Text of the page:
But yet, at the end of the day, we are paying about the same amount!
If you remember, in part 1 of the article, we had shown you how, for low-income Singaporeans, because they are paid low wages and have low purchasing power, they would have to forgo seeking medical treatment for their illnesses and their children might not be able to go to a university or polytechnic. However, for the poor in the Nordic countries, they would still be able to seek medical treatment, and still put their children, and themselves, through universities and polytechnics.
However, for the high-income in Singapore, they would be able to pay for all these services out-of-pocket, yet have even more than their counterparts in the Nordic countries have to save.
Why is it that Singaporeans are paying almost about the same amount as the citizens in the Nordic countries, but all their citizens have equal opportunities to seek medical treatment and education, and be able to retire, but for poor Singaporeans, they would be left out of the system and would be left to fend for themselves?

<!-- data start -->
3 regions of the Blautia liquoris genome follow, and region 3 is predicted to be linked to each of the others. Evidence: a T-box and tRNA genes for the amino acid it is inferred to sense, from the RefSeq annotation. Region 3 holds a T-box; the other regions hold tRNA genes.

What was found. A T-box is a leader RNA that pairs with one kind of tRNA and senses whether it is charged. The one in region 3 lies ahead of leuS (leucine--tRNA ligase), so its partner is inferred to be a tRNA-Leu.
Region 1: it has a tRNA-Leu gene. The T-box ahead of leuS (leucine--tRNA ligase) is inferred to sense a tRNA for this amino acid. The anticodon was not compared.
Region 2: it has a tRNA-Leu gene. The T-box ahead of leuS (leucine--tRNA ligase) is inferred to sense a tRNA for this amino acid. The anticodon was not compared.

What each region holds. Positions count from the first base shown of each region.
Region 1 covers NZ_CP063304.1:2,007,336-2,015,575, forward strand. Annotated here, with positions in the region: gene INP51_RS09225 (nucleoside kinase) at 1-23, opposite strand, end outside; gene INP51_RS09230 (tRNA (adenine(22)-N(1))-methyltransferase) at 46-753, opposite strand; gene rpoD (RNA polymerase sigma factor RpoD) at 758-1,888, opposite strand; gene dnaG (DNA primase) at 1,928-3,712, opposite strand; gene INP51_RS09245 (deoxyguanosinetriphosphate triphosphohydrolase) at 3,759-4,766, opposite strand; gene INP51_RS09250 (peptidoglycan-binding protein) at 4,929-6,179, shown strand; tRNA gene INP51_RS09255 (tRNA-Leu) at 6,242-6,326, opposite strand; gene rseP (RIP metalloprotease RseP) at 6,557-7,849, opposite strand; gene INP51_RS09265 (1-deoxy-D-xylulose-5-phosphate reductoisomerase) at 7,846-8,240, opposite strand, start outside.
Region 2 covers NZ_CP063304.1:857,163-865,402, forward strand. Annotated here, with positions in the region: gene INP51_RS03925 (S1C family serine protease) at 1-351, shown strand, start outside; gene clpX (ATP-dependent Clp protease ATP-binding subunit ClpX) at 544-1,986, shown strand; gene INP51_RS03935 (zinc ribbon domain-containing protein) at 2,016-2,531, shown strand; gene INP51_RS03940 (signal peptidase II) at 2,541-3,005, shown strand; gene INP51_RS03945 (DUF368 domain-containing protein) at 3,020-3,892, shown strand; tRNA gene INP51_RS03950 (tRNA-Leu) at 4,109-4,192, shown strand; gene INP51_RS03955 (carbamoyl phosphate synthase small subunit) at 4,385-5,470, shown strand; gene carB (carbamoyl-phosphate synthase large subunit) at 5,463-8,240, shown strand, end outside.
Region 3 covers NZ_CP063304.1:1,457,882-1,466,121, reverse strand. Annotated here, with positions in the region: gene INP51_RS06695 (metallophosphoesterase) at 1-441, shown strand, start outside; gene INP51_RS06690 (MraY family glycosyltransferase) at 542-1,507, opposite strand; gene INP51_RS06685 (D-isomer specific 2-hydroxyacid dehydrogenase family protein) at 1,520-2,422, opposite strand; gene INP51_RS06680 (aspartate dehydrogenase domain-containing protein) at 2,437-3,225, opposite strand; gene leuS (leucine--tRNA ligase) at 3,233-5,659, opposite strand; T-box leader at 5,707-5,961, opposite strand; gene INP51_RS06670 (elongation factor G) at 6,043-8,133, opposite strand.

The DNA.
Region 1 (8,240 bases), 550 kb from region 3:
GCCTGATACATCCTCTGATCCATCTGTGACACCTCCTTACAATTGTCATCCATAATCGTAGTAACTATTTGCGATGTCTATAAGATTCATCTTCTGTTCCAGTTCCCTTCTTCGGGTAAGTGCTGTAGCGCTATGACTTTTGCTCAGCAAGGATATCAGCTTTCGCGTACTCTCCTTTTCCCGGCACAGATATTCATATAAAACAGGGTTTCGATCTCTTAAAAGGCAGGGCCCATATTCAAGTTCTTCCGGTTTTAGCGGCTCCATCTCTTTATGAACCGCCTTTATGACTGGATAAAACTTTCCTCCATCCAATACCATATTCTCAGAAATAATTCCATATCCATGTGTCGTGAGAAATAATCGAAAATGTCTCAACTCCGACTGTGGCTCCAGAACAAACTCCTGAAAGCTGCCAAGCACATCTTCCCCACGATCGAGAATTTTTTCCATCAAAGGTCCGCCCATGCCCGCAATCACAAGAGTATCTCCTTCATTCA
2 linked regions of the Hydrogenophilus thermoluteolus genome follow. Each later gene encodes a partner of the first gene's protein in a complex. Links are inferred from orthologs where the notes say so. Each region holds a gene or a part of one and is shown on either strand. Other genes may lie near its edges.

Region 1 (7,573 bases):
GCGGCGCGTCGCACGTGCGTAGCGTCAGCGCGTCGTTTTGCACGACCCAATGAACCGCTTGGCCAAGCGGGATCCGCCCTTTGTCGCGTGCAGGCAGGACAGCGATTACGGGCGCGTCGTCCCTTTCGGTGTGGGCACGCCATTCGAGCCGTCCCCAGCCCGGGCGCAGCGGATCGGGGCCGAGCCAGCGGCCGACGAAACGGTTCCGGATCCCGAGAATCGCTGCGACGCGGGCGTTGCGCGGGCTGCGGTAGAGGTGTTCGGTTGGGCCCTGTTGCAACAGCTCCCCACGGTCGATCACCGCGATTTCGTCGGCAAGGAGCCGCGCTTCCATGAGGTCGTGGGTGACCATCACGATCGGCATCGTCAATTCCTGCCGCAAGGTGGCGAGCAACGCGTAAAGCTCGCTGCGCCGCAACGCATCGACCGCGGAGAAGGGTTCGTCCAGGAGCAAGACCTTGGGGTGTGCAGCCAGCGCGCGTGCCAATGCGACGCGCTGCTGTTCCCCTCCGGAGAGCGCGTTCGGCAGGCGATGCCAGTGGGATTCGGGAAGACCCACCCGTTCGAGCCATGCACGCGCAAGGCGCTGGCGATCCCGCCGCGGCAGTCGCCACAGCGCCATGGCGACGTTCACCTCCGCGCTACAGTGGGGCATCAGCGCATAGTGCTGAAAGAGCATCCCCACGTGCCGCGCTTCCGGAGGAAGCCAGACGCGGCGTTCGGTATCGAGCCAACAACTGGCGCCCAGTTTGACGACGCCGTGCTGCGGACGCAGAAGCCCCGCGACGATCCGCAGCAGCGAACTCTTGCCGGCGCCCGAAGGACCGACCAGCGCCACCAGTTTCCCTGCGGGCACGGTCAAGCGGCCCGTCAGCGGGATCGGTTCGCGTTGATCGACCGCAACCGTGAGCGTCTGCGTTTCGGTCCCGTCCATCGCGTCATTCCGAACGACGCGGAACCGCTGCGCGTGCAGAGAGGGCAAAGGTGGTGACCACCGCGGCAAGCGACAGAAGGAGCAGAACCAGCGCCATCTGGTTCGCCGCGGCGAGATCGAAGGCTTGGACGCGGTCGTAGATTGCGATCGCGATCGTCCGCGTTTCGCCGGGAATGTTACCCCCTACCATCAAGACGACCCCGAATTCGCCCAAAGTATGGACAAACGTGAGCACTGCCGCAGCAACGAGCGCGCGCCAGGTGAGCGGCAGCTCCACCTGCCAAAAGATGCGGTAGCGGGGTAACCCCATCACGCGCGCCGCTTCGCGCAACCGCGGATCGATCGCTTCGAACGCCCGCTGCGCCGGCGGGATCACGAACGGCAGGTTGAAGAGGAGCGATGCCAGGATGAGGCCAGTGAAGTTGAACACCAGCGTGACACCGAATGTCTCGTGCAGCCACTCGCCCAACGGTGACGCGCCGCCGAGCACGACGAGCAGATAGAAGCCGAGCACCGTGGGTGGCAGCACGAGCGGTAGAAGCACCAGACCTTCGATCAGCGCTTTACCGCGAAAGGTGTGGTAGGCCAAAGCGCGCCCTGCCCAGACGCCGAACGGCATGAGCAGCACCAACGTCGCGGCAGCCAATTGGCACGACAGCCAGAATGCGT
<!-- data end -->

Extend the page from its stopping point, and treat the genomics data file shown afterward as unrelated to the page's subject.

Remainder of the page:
If we are actually paying almost about the same amount as the Nordic countries anyway, shouldn’t we receive the same benefits? Shouldn’t the poor have equal chances to seek medical treatment, and their children should have an equal chance to attend higher education as well?
So, the excuse as so often been given that because Singaporeans pay low taxes, the government cannot give higher subsidies for healthcare and education can no longer hold water. If we are already paying almost about the same amount as the people in the Nordic countries, and they are able to obtain free healthcare and education, shouldn’t Singaporeans also be able to obtain free healthcare and education, regardless of your income level?
Now, given a choice, would you rather pay a higher proportion of your income into personal income tax and CPF, as the citizens in the Nordic countries do, and obtain free access to essential public services, especially since whatever we are paying, including for out-of-pocket spending for these services, is already almost about the same as what people in the Nordic countries are paying?
But this still isn’t the end of the story. For whatever Singaporeans pay into personal income tax and CPF, and into these essential public services, whatever we pay may only be at most, whatever we may get back. But do you know that for the citizens in the Nordic countries, for whatever they pay into personal income tax and social security, they actually get more than what they pay back?
Tune in to the next part of the article for the shocker.
You can read the other parts of the article here.